U.S. Chamber Challenges 'Dramatic Policy Shift' in Rules Governing Union Organizing in Rail, Airline Industries

Sunday, May 23, 2010 - 8:00pm

Federal agency unlawfully abandoned 75 years of precedent, Chamber lawsuit argues

WASHINGTON, D.C.— Today, the U.S. Chamber of Commerce filed a motion to intervene as a party-plaintiff in a federal lawsuit challenging a new labor organizing rule by the National Mediation Board (NMB), which abandoned 75 years of precedent and makes it much easier for unions to organize in the airline and railroad industries, while simultaneously making it more difficult to decertify unions. The case is Air Transport Association v. National Mediation Board.

"The National Mediation Board's partisan new rule gives organized labor an unfair advantage in unionizing, and makes it all but impossible for workers to decertify a union," said Robin S. Conrad, executive vice president of the National Chamber Litigation Center, the Chamber's public policy law firm. "Under the confusing new rule, even if a majority of workers oppose unionizing, a union could be certified. And a union may not be decertified even if a majority of workers vote to remove the union."

For 75 years, the NMB interpreted the Railway Labor Act (RLA) to require a majority of the entire workforce to favor unionizing. After President Obama appointed the former head of a flight attendant union to the 3-member NMB board, the member joined a fellow Democratic board member to draft a new interpretation of the RLA that would allow a minority of the employees in a work group to choose union representation for all of the employees. The Final Rule was approved by a 2-1 party line vote with a sharp dissent by the Republican-appointed Board Chairwoman, who the other board members excluded from the rulemaking process. In her dissent, Dougherty explained that the new rule is "an unprecedented departure for the NMB and represents the most dramatic policy shift in the history of the agency."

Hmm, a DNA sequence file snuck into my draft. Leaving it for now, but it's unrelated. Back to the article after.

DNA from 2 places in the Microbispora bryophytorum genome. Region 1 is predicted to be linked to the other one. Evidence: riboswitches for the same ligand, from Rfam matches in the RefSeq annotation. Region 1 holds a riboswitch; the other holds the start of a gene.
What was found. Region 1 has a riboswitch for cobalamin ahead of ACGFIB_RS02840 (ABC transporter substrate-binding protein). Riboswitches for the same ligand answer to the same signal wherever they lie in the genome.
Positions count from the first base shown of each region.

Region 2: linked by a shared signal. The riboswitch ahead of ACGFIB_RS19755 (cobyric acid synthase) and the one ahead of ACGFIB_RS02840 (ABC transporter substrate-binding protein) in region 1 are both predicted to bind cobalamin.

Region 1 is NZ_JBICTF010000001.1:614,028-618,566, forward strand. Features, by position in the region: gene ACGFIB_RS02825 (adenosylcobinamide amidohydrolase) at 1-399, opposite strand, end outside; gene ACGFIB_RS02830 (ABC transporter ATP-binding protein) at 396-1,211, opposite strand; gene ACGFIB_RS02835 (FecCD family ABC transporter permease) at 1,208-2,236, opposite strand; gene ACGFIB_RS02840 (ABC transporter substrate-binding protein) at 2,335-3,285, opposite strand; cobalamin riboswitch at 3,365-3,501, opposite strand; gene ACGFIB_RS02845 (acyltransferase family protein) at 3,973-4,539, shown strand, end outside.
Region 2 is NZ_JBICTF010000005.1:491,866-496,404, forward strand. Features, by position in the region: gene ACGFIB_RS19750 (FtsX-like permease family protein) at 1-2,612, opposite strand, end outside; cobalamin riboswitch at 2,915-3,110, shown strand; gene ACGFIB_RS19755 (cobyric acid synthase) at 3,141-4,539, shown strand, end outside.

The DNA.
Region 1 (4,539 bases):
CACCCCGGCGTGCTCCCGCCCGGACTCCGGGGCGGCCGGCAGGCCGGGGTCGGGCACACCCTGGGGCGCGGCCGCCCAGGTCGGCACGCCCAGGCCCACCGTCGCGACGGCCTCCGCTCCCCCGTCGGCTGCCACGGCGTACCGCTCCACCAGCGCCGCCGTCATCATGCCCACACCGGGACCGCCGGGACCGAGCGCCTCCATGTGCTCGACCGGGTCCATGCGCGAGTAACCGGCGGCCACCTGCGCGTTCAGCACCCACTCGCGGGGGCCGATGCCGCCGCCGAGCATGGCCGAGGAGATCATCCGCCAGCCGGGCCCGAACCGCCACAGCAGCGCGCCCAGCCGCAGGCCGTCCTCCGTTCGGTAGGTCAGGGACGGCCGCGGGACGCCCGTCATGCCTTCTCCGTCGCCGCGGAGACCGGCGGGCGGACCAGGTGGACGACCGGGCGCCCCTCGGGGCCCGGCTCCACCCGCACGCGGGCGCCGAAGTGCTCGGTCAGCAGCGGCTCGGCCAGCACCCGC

"Not only has the Board been so bold as to throw out 75 years of precedent to tip the scales in favor of organized labor," said Randel K. Johnson, senior vice president of Labor, Immigration, and Employee Benefits for the Chamber. "It has done so in a manner that was inherently defective and makes a mockery out of the administrative process."

NCLC is the public policy law firm of the U.S. Chamber of Commerce that advocates fair treatment of business in the courts and before regulatory agencies.

The U.S. Chamber of Commerce is the world's largest business federation representing the interests of more than 3 million businesses of all sizes, sectors, and regions, as well as state and local chambers and industry associations.

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